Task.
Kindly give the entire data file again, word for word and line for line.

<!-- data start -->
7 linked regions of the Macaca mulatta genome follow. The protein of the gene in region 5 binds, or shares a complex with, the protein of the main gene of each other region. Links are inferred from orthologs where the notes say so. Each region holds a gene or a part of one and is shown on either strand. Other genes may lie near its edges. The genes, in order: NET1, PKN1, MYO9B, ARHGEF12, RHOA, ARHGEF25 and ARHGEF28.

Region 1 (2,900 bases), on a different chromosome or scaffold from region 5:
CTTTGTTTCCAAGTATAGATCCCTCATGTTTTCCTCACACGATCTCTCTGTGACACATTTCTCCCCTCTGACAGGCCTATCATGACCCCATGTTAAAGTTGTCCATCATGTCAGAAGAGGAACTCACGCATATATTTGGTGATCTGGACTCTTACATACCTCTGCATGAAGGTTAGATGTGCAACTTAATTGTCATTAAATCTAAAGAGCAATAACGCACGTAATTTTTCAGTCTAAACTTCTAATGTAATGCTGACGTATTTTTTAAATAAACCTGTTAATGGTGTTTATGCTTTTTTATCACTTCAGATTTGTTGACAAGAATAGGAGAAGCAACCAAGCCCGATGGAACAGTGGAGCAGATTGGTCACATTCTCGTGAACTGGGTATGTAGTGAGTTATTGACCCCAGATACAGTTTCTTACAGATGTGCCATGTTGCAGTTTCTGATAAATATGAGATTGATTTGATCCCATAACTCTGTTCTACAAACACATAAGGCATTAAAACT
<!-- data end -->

7 linked regions of the Macaca mulatta genome follow. The protein of the gene in region 5 binds, or shares a complex with, the protein of the main gene of each other region. Links are inferred from orthologs where the notes say so. Each region holds a gene or a part of one and is shown on either strand. Other genes may lie near its edges. The genes, in order: NET1, PKN1, MYO9B, ARHGEF12, RHOA, ARHGEF25 and ARHGEF28.

Region 1 (2,900 bases), on a different chromosome or scaffold from region 5:
CTTTGTTTCCAAGTATAGATCCCTCATGTTTTCCTCACACGATCTCTCTGTGACACATTTCTCCCCTCTGACAGGCCTATCATGACCCCATGTTAAAGTTGTCCATCATGTCAGAAGAGGAACTCACGCATATATTTGGTGATCTGGACTCTTACATACCTCTGCATGAAGGTTAGATGTGCAACTTAATTGTCATTAAATCTAAAGAGCAATAACGCACGTAATTTTTCAGTCTAAACTTCTAATGTAATGCTGACGTATTTTTTAAATAAACCTGTTAATGGTGTTTATGCTTTTTTATCACTTCAGATTTGTTGACAAGAATAGGAGAAGCAACCAAGCCCGATGGAACAGTGGAGCAGATTGGTCACATTCTCGTGAACTGGGTATGTAGTGAGTTATTGACCCCAGATACAGTTTCTTACAGATGTGCCATGTTGCAGTTTCTGATAAATATGAGATTGATTTGATCCCATAACTCTGTTCTACAAACACATAAGGCATTAAAACT